I don't know which actually made this such a pondering, boring book - the writing, or the reading (narration). I haven't read any Connelly books before, and I know I won't listen to any more either. I got used to the narrator fairly quickly, but he never really embodied any of the characters (sounding sometimes rather cold and mechanical) and he was best reading the exposition, not the dialogue. Still, I found the author repeated a lot of stuff that didn't really matter, but then glossed over other things as if they'd dissolve into dust if you looked to closely at this or that plot point. Not very enjoyable and I wouldn't recommend it unless you're already a big fan of Connelly.
In this case, the tale is best read from the page. The stumbling, awkward read by Mr. Schirner leaves one weighed down and worn out.
The protagonist is easy to like and an a clear favorite. He's stubborn and human and determined. The villain is hard to like, hard to support. I'm not sure if this is performance or the writing.
The performance needed a different narrator with a better feel for the pace and the suspense of the text. The individual character voices sounded contrived and forced. I suppose that he was after a halting, film noir angle, but it reminded me more of an intoxicated confession from Norm at Cheers.
Unfortunately, I am only inspired to avoid future reads by Mr. Schirner.
No. The final plot twist was forced and did not hold up logically.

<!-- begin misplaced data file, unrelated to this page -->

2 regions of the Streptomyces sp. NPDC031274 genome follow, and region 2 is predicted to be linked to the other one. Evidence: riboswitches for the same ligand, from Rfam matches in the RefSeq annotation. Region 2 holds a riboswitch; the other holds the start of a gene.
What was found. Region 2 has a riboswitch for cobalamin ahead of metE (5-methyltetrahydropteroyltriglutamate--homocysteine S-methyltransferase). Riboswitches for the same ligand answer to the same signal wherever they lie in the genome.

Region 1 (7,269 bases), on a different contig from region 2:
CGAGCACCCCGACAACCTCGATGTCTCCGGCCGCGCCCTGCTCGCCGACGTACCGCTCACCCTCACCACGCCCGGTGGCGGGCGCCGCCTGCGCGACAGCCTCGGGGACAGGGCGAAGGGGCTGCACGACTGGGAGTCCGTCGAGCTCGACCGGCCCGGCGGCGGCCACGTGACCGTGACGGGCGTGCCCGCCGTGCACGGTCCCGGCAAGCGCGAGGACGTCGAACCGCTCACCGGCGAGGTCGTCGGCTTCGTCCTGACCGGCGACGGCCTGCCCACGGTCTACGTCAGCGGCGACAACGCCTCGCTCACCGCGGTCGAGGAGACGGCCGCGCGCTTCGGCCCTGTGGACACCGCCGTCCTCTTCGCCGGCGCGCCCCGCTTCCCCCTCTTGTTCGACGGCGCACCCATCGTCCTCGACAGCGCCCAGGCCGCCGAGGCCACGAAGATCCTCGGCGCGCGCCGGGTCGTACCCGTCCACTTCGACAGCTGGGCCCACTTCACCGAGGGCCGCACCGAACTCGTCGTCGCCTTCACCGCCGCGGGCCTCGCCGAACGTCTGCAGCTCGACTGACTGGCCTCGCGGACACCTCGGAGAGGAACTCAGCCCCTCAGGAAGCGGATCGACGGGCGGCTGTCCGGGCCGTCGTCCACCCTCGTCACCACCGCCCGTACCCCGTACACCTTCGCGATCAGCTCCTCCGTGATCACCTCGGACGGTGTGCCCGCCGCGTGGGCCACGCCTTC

It should have ended sooner. It went one suspect change too far for credibility. Sometimes, if you reach for the most unlikely suspect, that's just what it is....unlikely.
I didn't really like any of them.
I kept thinking ok, this story is just too dated I am going to stop but then would get caught up in the story again. A good listen
No but I did keep coming back to it.
In a way it felt like a classic of this type of mystery.
I LOVE to listen to audiobooks - the Audible ap is by far the best thing that's ever happend to my iPhone.
The Poet is an overall good book. I enjoyed the ended - as I didn't see it coming. Because I listen to a lot of audible titles - I do find the narrator a vital part of the story. Buck has an "older" voice - yet, the main character of the book is much younger than the husky voiced buck.
"EXCITING AND CLEVER"
A really good book, and one of the more exciting I have heard.
Well read and voiced, well paced, really a good example of an audiobook.
"A must if you are into the Harry Bosch series"